So, you’ve crafted your brand strategy and brand value proposition, now it’s time to create or refresh your brand visual identity. But wait, before you get started have a read of this. Our Senior Design and Brand Manager Sophie will share with you some common brand identity mistakes she’s seen in the past.
Your brand identity should encapsulate your purpose, brand value proposition, character, values, and beliefs, whilst resonating and being memorable to your external and internal audiences. But all too often, this isn’t the case and huge branding opportunities are missed. We know it’s tough. How exactly do you encapsulate all of that into the visual identity? Let’s start with meaning as this is absolutely key.
There are innumerable designers and websites out there that offer cheap logos with no real purpose. But why do we do rush such an important step? Because it’s cheap and super-simple to get your hands on a solution. But, in doing this, are you really aligning it with your brand, and does it send out the right message? A common misconception is that a logo is just a logo, but there’s a truckload of stuff sitting behind every decision an established brand designer has made to achieve a successful outcome.
Branding should be a thorough process that really gets into the nitty-gritty of a company, what they strive for, what their vision is and their brand value proposition. Without in-depth meetings, workshops, and research, communicating the whole purpose of the company is lost. Having a generic, disengaging logo which has no relevance to the target audience means your visual identity is forgotten – and it’s left for someone to pick up the pieces, later.
Don’t forget that meaning doesn’t just have to be conveyed in your logo. Make the most of your visual brand assets. What top-level brand graphics will you use to reinforce your brand meaning. Careful choices need to be made about your colour palette, typography, imagery and iconography. Everything needs to come together in harmony and be impactful when applied across different media such as your website, print, social media, exhibitions, videos, presentations, emailers, etc.
Less is more
If a brand needs to be reviewed internally by several people, you really need to think through what’s the best way to tackle the project as you can end up on a branding roundabout. The first thing potential clients will see is your visual identity and messaging, and this should resonate with them so they can engage and connect with your business. When there’s a lot of people involved in sign-off, it can become all about their personal preferences rather than the anticipated audience.
The problem is that often those in a business who have little, or no experience of branding are inputting into the creative development process. If you want to have several people involved, then the best thing to do is to have a focused workshop where everyone can input at the beginning. This provides a fantastic brief for the brand development process. During this initial workshop we can capture your purpose, vision and what makes you different. Then it’s over to the creative experts to work their magic and translate this into an engaging visual identity with true meaning.
Designers spend hours understanding the marketplace, competitors and the target market to produce the most impactful brand identity that will stand out above the rest. But when it is presented to a client, after there has been involvement from multiple people throughout the creative review process, your identity becomes too refined. It can end up feeling a bit disjointed, lacking in the right meaning and forgettable. The business loses its sense of character and personality, and its brand values become buried.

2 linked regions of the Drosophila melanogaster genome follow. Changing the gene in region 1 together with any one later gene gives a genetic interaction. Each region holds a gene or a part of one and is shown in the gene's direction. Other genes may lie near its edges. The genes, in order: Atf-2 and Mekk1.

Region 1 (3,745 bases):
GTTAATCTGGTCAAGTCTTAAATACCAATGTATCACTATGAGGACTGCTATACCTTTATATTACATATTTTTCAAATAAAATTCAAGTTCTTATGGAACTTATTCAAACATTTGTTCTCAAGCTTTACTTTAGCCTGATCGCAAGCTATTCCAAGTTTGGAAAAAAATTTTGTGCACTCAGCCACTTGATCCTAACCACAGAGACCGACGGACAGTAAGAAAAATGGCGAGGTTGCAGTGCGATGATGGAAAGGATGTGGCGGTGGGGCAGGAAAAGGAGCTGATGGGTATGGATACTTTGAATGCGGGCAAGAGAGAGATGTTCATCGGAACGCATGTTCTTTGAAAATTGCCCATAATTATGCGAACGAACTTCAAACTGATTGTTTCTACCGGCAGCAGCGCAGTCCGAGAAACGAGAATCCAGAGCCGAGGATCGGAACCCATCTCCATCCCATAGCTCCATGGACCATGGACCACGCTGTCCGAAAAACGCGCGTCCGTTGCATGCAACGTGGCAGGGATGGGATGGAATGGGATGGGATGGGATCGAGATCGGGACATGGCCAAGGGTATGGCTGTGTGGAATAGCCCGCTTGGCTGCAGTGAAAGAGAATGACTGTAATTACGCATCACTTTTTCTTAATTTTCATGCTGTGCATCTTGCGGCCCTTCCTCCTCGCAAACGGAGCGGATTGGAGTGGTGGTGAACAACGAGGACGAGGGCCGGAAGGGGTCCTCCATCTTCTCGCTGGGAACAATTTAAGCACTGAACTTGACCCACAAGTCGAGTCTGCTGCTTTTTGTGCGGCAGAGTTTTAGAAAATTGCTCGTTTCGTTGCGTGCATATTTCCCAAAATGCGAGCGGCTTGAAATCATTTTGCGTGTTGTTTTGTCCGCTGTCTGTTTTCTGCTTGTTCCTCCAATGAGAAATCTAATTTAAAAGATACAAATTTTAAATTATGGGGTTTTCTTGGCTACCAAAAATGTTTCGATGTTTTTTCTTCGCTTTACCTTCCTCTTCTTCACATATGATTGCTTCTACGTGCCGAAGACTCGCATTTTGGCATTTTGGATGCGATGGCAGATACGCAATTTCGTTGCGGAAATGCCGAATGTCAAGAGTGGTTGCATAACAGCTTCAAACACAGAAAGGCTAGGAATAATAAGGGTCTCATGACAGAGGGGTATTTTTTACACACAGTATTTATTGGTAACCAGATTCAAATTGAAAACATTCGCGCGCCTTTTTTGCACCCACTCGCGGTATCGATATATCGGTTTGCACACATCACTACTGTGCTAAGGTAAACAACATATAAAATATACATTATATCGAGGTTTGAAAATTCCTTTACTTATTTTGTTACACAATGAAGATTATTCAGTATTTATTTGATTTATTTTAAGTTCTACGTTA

Our advice is to leave the creative development process with your marketing team to work with the branding agency. We’d suggest presenting it to wider stakeholders at key points in the right way, always referring back to purpose, vision and what makes you different.
Long lead times
A long lead time on a branding project might sound great, but does it really produce the best results? It’s better to get stuck in and nail your identity, with less people involved, to avoid removing all personality from your brand. Longer deadlines provide more room for unnecessary refinement, which can easily dilute the values of the company. Believe it or not, urgency often produces the best results.
That’s not to say that you should rush it. Just don’t take months developing and reviewing your brand identity. Strike whilst the iron is hot and get cracking straight after that kick-off workshop!
It’s common knowledge that people don’t like change – but is staying the same really the best option? Many companies often hold onto their reins tightly, but this only restricts the outcomes that can be produced by a brand designer. Providing an endless list of rules based on personal tastes, rather than research, can push your company into the shadows. Ultimately, it leaves little room for exploration or development, resulting in dry corporate identities lacking in personality or real purpose. Whether it’s a rebrand or a fresh identity, letting go and going against the grain can certainly pay dividends!
In a competitive marketplace, it’s important to allow design decisions to be influenced by the research and to let go of those constraints to really benefit from a meaningful brand identity. Avoid these brand identity mistakes and create or refresh your brand with confidence!
Are you considering rebranding but are uncertain where to start? Get in touch with us today to discuss how we can guide you through the process, every step of the way.
Email email@example.com or call 01625 789050.
This latest thinking article was written by:
Senior Design and Brand Manager